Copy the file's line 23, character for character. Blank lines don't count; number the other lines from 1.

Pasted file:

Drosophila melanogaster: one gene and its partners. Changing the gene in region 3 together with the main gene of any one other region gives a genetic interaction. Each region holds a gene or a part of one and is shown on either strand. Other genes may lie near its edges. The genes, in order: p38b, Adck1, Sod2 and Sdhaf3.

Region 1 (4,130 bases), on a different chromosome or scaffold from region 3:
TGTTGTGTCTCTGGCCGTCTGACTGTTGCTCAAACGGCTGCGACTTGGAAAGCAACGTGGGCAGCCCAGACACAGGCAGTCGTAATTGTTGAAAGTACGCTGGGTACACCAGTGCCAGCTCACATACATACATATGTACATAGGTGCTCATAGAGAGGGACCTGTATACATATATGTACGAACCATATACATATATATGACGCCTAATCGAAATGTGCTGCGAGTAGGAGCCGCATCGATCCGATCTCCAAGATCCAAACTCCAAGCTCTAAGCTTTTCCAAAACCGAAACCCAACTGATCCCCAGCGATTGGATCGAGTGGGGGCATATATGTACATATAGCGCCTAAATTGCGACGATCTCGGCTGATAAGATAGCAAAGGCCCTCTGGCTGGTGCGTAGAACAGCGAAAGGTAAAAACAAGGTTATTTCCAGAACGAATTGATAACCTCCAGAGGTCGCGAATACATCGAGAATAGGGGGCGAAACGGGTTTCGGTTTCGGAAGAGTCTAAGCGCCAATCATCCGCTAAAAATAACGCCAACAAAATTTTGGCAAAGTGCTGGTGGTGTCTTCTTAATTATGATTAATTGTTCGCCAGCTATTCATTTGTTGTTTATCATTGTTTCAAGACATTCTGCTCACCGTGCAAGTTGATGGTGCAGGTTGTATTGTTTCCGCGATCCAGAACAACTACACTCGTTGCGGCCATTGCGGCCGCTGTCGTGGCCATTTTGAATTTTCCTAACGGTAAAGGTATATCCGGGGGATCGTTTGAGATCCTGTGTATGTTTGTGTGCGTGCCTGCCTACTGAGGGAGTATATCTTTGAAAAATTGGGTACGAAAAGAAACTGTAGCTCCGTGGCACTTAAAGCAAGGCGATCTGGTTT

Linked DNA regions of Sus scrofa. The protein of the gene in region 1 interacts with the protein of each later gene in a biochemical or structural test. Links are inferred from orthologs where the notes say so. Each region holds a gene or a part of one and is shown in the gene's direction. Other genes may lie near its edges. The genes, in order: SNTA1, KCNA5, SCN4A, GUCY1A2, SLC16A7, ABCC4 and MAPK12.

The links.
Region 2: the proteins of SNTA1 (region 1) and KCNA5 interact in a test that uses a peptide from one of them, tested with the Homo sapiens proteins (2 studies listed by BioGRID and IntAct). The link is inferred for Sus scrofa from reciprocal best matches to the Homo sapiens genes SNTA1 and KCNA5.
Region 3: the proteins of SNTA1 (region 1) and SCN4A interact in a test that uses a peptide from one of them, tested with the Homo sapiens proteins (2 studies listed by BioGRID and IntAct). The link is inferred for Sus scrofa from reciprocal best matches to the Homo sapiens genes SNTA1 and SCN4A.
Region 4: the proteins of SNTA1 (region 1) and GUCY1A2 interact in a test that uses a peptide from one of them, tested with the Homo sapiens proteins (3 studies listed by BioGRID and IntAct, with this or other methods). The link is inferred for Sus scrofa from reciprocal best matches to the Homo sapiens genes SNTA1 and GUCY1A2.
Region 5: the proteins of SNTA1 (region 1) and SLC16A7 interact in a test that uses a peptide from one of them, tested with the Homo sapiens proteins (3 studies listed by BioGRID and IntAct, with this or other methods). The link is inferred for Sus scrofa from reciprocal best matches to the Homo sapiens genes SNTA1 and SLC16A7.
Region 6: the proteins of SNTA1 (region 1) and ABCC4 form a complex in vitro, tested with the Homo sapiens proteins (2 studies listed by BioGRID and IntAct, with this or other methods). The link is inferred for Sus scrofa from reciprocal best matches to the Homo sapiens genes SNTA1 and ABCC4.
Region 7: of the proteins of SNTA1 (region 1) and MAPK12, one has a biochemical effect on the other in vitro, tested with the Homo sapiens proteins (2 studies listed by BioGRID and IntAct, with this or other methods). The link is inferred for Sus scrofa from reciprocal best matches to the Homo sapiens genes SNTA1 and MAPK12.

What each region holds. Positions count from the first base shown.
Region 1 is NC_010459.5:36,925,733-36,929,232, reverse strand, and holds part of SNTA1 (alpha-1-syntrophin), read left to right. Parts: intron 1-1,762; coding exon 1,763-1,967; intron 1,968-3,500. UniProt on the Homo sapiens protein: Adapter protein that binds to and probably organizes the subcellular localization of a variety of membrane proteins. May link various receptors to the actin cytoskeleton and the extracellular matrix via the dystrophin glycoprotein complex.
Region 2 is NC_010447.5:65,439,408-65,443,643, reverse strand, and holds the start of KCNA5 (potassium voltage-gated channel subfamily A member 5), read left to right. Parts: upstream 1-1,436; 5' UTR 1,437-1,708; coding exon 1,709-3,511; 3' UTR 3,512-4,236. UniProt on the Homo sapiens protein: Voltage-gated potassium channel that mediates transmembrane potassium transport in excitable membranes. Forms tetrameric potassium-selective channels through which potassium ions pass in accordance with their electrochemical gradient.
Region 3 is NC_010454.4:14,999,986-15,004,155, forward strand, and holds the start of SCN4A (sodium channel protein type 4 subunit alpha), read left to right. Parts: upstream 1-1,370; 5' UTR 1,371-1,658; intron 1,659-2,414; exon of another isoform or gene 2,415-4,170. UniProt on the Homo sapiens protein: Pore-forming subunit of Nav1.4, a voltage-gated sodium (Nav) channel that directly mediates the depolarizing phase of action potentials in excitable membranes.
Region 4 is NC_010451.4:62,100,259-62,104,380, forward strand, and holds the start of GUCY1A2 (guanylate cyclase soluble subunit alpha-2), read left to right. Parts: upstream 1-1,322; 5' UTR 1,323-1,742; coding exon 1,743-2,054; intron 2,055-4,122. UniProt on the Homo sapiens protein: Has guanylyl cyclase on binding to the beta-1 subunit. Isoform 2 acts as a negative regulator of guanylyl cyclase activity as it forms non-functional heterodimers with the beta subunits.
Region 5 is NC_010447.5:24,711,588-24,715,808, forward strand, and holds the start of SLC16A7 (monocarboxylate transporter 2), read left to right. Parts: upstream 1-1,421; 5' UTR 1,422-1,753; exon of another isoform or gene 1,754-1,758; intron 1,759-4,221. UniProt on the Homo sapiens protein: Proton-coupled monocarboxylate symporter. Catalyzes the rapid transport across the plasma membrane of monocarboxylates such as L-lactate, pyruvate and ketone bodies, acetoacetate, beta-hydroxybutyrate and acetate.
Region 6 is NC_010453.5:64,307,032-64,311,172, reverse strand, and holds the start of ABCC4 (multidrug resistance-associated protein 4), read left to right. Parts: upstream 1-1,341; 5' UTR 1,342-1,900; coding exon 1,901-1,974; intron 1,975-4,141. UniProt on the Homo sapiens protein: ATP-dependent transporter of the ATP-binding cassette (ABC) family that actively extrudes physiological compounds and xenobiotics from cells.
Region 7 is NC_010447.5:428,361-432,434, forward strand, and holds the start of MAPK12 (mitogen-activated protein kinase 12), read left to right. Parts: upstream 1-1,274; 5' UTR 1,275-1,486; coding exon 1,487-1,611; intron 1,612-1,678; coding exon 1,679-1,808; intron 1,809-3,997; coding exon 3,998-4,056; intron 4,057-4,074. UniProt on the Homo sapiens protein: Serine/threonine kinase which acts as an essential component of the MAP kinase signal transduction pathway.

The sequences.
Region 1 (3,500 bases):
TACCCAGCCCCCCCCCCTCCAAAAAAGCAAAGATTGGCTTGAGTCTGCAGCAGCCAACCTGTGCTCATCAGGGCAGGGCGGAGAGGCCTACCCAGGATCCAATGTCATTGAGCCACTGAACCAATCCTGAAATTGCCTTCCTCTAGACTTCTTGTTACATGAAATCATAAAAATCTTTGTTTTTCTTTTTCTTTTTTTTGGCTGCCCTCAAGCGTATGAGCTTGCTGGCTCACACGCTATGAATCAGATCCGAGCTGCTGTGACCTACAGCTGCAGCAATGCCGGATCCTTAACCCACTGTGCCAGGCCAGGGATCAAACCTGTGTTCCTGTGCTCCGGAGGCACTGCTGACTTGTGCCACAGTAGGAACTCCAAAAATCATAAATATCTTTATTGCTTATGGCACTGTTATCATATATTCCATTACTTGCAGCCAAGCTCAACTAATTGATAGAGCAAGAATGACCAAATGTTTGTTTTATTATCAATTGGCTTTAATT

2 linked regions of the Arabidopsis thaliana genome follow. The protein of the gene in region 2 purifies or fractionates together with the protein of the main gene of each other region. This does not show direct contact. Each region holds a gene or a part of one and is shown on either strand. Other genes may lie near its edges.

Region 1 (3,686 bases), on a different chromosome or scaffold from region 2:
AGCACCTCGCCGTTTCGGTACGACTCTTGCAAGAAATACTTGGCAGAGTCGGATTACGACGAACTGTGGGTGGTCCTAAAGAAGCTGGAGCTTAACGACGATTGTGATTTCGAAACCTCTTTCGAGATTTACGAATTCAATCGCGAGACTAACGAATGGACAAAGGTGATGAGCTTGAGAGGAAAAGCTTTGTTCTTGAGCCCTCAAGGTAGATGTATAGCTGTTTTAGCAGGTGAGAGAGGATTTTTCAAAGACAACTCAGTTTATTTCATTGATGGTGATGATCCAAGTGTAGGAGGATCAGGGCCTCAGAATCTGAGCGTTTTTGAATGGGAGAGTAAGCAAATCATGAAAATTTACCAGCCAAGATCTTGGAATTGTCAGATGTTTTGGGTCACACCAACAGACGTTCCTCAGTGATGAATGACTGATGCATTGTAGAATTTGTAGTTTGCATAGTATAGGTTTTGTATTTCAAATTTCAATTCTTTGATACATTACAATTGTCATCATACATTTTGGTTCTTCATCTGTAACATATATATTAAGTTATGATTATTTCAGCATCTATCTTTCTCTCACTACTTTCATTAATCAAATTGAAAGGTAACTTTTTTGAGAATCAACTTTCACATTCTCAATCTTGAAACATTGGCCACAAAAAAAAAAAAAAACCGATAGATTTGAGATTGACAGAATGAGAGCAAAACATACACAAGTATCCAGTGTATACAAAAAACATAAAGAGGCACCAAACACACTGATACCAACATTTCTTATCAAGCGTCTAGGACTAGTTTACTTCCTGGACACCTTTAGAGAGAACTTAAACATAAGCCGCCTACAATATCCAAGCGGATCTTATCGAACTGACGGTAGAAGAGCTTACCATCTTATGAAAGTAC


2 linked regions of the Arabidopsis thaliana genome follow. The protein of the gene in region 2 purifies or fractionates together with the protein of the main gene of each other region. This does not show direct contact. Each region holds a gene or a part of one and is shown on either strand. Other genes may lie near its edges.